The Art of Mary O'Donnell: Poet, Novelist and Short Story Writer
Edited By Maria Elena Jaime de Pablos
This is the first book to provide a critical assessment of the work of the Irish author Mary O’Donnell. The essays collected here engage with O’Donnell’s writing across multiple genres and explore the themes and preoccupations that have characterized her oeuvre. Alongside her creative work, O’Donnell’s has been a steady and continuing voice for many years within the world of theatre criticism, book reviewing, essay writing, radio broadcasts and cultural commentary.
As a writer, O’Donnell’s principal themes include contemporary Irish society, the position of women in Ireland and the role of the artist. Throughout her career, her approach has been unconventional and her work has sometimes presented a challenge to the status quo. The contributors to this volume illuminate O’Donnell’s role as a humanist writer searching for truth at all costs, through the fictive lives of her often unusual characters, and through the emotional range and depth of her poetry.
1 Mary O’Donnell and the Voices of Our Time (Mary Pierse)
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1 Mary O’Donnell and the Voices of Our Time
There is a perception that the challenges of the twenty-first century crept up on Irish society unexpectedly and that writers failed to register the changes that were occurring and the dangers they represented. Whether this perception is the result of thorough study or rapid assessment or whether it is nothing more than a panic-stricken denial in the face of rapid economic and social disintegration, the literary record definitely tells another story. In prose and in poetry, Irish writers have artistically documented salient aspects of a changing world, illustrating the trends and the shocks, highlighting success and defeat and often charting a survival route, albeit one that might demand the kind of commitment and honesty that were in decline while acquisition and status-seeking became dominant cultural features. Explicitly and implicitly, both broad and significant attitudinal shifts, together with instances of recurrent private tragedies, are delineated in print. It is remarkable that, amongst the creators of this social record, it is women writers who make up the overwhelming majority; they are the careful chroniclers and discerning analysts of ‘our time’. And yet, only too often, the messages have not been read, the messengers have been ignored and the modality of delivery has not been the subject of critical appreciation. It is a curious situation.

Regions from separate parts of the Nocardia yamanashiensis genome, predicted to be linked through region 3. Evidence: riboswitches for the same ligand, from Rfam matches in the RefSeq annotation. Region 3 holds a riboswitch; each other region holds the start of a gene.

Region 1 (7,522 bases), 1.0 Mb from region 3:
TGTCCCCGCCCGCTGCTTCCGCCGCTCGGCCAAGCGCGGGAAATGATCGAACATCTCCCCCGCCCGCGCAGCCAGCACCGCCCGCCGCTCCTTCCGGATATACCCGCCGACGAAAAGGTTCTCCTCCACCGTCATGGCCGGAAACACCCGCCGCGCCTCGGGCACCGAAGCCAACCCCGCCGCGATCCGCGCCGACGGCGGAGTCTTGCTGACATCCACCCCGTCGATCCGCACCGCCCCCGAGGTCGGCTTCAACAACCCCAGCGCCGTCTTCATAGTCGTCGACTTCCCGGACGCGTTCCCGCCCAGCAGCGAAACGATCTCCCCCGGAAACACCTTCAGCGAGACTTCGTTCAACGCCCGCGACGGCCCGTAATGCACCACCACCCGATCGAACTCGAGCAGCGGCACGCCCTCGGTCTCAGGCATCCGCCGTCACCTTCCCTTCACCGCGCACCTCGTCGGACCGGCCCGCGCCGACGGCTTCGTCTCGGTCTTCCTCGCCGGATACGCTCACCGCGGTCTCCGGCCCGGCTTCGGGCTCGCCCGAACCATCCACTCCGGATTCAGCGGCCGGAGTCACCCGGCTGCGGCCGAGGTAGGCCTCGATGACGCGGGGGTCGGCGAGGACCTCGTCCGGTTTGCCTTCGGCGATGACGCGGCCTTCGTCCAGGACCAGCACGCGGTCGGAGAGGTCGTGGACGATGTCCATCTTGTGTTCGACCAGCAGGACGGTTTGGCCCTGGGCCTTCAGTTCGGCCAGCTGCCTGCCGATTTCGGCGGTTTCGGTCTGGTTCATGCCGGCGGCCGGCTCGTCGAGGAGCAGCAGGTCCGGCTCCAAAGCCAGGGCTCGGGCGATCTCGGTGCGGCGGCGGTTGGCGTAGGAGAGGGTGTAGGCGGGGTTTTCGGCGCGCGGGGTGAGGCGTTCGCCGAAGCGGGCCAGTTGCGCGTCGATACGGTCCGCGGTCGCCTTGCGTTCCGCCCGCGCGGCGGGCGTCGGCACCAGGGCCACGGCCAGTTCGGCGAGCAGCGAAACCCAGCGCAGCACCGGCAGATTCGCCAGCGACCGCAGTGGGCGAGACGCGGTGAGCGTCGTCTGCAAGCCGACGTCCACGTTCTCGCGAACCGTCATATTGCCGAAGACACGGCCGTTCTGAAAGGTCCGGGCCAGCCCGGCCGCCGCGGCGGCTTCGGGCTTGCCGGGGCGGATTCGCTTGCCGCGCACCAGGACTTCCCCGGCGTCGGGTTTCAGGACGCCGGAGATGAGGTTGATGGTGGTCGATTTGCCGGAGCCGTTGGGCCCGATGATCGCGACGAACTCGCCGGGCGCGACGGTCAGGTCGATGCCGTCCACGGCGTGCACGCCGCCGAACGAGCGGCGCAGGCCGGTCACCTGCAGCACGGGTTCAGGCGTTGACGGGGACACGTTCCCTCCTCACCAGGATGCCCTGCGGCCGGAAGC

Even a brief review of recent Irish fiction reveals the marked dichotomy between writers when it comes...
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